Master Planning and Conceptual Design
Master planning is the initial process of visual documentation that outlines a vision to guide growth and development at a detailed design phase. It usually shows how a particular area or landscape can (as opposed to will) develop and redevelop in future.
At the initial planning stages of a large scale development, such as a proposed plan change for zoning for example, conceptual spatial studies need to be undertaken before the detailed design phase. This process deals with how the new rules for a particular zone, for example, can be successfully integrated into a proposed design for that landscape, and what issues and options a site presents us with that we can advance into the development stages.
Indicative spatial diagrams including landscape, social, cultural and other 3D spatial parameters (amongst others) need to be prepared in both a 2D and 3D context, to start the holistic design process. Typically these spatial archetypes may be shown as a series of networks, nodes and proximities on these schematic master plans, to display the important information in a less detailed format.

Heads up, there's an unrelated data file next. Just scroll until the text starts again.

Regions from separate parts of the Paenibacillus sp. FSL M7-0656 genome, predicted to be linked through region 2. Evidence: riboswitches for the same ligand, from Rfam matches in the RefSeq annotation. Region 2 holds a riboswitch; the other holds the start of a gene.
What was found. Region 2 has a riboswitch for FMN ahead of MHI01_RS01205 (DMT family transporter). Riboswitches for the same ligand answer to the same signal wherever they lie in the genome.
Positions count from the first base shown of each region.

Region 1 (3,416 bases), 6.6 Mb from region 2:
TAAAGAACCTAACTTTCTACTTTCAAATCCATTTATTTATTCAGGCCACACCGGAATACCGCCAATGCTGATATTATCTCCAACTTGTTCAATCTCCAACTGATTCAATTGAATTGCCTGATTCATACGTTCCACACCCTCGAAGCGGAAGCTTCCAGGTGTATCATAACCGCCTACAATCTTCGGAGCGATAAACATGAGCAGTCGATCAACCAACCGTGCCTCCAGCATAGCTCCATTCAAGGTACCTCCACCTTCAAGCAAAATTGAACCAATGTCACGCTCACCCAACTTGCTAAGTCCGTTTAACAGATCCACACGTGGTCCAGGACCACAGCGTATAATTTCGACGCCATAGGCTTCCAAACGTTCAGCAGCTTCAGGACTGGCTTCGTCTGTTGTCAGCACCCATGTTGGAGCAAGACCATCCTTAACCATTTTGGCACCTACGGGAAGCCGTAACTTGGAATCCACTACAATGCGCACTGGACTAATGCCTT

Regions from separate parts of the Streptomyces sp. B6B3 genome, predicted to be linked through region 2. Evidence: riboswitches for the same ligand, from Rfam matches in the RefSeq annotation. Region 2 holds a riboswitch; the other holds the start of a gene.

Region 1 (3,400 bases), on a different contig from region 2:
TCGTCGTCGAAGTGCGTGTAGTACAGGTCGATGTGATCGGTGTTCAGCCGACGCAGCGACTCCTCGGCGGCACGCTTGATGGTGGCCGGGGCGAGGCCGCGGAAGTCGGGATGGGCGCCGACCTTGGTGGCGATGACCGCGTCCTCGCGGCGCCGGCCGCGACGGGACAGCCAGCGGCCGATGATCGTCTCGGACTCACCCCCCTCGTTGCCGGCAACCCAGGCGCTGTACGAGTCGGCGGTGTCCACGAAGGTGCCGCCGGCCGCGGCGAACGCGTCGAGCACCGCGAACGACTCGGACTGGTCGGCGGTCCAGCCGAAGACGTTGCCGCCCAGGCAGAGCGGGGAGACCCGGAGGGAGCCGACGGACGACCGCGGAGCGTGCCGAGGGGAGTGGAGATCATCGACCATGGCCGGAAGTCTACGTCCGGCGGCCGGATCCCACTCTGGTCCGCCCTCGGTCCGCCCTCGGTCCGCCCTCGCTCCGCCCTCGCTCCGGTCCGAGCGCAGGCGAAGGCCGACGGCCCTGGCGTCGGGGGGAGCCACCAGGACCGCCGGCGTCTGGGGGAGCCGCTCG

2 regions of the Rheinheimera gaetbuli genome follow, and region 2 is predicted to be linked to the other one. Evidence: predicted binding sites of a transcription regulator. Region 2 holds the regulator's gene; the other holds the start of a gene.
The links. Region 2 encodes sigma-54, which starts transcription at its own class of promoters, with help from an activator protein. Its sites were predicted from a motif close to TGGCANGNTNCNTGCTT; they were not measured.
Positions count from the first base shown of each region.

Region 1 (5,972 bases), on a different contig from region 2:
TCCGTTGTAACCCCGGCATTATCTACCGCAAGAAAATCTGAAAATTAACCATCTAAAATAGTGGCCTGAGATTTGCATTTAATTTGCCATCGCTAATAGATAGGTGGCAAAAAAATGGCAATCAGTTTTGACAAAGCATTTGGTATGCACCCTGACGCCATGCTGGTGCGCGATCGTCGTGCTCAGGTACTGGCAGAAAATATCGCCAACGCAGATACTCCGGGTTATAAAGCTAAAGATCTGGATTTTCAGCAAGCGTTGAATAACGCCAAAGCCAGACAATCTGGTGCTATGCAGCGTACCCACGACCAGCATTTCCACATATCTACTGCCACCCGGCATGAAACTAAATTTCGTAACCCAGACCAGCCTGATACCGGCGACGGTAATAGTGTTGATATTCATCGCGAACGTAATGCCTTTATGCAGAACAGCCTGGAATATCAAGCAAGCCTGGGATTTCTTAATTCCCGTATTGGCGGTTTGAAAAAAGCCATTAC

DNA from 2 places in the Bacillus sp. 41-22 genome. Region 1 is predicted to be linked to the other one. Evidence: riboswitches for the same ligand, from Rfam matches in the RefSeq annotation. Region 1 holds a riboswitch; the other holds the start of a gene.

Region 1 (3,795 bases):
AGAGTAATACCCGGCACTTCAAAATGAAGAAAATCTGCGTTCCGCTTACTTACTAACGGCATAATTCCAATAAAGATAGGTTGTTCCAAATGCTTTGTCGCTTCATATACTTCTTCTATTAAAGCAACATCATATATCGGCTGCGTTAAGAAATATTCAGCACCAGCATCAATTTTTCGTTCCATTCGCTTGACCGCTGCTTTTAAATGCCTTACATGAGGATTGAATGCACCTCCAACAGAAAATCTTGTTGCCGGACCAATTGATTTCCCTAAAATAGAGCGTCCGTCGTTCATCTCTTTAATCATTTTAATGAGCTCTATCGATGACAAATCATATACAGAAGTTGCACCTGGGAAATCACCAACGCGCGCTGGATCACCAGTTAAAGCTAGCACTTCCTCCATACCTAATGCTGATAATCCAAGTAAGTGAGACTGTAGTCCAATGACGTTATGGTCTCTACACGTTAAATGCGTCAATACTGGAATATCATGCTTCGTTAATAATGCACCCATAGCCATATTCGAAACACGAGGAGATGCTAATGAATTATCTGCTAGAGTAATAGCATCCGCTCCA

These layer diagrams and concept plans are often then paired with an Urban Design assessment into a Master Plan Background Report for the site, outlining the key design factors for the development and how the site would function from an urban design perspective, including any parameters or constraints.
Eliot Sinclair has been involved with various master planning projects (such as Plan Change 71 and Plan Change 72, Kennaway plan change, amongst others) which have successfully past thorough the Christchurch City Councils processing. Because of the experience and expertise of the staff in this area, Eliot Sinclair can project manage designs from the conceptual master planning stages through to the detailed design and setting out stages – including creating sellable lots, making it a one-stop-shop for all stages of land development.